It’s been a strange time to be Irish, this past year. Whether in Longford or London or Sydney or San Francisco, there’s that feeling everywhere that the music stopped – and wherever you happened to be at the time, that’s where you were stuck. COVID has drawn a curtain between family members, friends and colleagues all over the world, and the normal criss-crossing thrum of departures and arrivals has stopped, at least for a little while.
It’s the kind of situation that could make you feel that little bit less Irish – not being able to get home, not being able to see the ones you love – but in many ways it’s had the opposite effect. Because while we might not all be in the same boat, we’re at least all in the same storm. Since the world went into lockdown Irish people like myself all over the world have been using technology to deepen the connections with the ones we have left back at home. In many ways, COVID has made us feel closer – if you’re from Longford, like I am, then anything outside Longford might as well have been London, or Naples, or Timbuktu. The distances that we used to measure in miles and kilometres have instead snapped into a sort of binary – are you In The House, or are you Not.
And at the end of the day, either way, you’re Irish.
As I follow the cavalcade of news, broadcasts and memes from here in London, where I’ve lived for the past ten years, I’m struck by how much I don’t feel like I’m gone. And it’s not just the constant traipsing back and forth through airports and ferry terminals – it’s the fact that Irish people living abroad are constantly in touch, constantly in the know, constantly thinking about Ireland.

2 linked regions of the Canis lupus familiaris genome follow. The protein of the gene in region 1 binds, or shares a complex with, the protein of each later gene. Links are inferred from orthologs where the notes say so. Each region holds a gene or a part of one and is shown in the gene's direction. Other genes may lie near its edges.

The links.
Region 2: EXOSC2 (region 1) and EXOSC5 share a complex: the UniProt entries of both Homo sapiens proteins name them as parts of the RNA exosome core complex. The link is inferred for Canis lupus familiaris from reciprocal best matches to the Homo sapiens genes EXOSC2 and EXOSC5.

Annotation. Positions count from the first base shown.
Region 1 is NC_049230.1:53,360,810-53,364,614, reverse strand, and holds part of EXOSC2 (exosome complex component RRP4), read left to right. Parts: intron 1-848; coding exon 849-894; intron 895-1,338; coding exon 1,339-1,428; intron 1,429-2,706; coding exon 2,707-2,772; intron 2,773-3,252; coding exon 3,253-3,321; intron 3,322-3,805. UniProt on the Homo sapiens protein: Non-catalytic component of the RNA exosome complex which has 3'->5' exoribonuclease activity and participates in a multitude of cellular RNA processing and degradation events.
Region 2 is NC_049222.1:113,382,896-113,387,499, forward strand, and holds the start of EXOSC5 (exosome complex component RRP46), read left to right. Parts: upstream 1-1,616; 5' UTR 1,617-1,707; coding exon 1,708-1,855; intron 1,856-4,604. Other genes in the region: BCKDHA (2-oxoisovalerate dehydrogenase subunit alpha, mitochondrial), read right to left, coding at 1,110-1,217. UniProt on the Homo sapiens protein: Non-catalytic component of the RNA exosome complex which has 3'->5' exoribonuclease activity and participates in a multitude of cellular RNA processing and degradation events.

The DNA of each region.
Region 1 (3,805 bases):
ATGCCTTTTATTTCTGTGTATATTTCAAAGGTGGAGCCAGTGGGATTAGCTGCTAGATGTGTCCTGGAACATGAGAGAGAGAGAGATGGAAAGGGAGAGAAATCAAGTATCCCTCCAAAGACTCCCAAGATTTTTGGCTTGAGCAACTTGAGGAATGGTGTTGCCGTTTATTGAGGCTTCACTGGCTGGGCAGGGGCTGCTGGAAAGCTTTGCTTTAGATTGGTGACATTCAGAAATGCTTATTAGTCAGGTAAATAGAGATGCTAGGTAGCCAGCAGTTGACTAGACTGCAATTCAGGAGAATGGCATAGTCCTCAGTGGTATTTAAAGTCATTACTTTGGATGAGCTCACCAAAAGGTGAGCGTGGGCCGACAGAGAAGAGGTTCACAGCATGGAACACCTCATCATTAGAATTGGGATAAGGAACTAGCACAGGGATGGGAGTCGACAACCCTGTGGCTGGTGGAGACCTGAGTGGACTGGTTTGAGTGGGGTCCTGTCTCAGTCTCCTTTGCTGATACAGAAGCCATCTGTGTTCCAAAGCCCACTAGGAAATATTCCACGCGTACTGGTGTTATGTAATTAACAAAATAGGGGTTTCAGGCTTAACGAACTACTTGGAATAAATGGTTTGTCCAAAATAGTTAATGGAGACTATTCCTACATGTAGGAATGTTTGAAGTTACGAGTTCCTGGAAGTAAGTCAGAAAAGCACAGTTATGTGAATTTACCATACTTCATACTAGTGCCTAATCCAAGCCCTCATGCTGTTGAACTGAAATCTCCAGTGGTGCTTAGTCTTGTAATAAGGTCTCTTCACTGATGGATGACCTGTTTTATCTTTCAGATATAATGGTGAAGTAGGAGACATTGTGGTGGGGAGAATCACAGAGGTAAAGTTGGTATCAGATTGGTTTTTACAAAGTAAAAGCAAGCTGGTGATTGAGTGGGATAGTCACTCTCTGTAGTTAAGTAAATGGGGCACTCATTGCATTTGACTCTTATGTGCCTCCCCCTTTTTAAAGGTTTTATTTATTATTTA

Which begs the question – considering Irish people are so universally recognised as having a deep connection to the nation of Ireland, why do we have some of the most restrictive voting rights for those of us living outside the State?
While over 100 countries make allowances for their emigrant citizens to vote, including dozens of European countries, it’s somehow an issue that Ireland has let slide. A country that prides itself on its relationship to its diaspora, on its reputation across the world, on its hard and tragic history of its children leaving out of choice and out of necessity, still hasn’t found a way to enfranchise its emigrant citizens in the most important way of all.
Once you leave Ireland, you have 18 months in which you can cast a vote – and this vote must be cast at your local polling station back in Ireland. Not only does this preclude citizens who don’t have the money or the time to literally fly back to Ireland every time there’s a vote, but the lack of postal voting also disenfranchises those who might find mobility and travel difficult.
And this concept of Irish people being forced to travel to take part in a vote isn’t some hypothetical, it’s one that we’ve seen play out on a large scale twice in the past decade. I myself was one of the many Irish citizens living in London who travelled back during the marriage equality and Repeal referendums, hopping on a train from Euston, changing at Crewe, landing in a rain-soaked Holyhead and boarding the ferry home. And the journey didn’t end for us there – people flagging down taxis, catching lifts, jumping on buses and trains, even one woman who hitched a ride on a motorcycle in order to get to her polling station before it shut.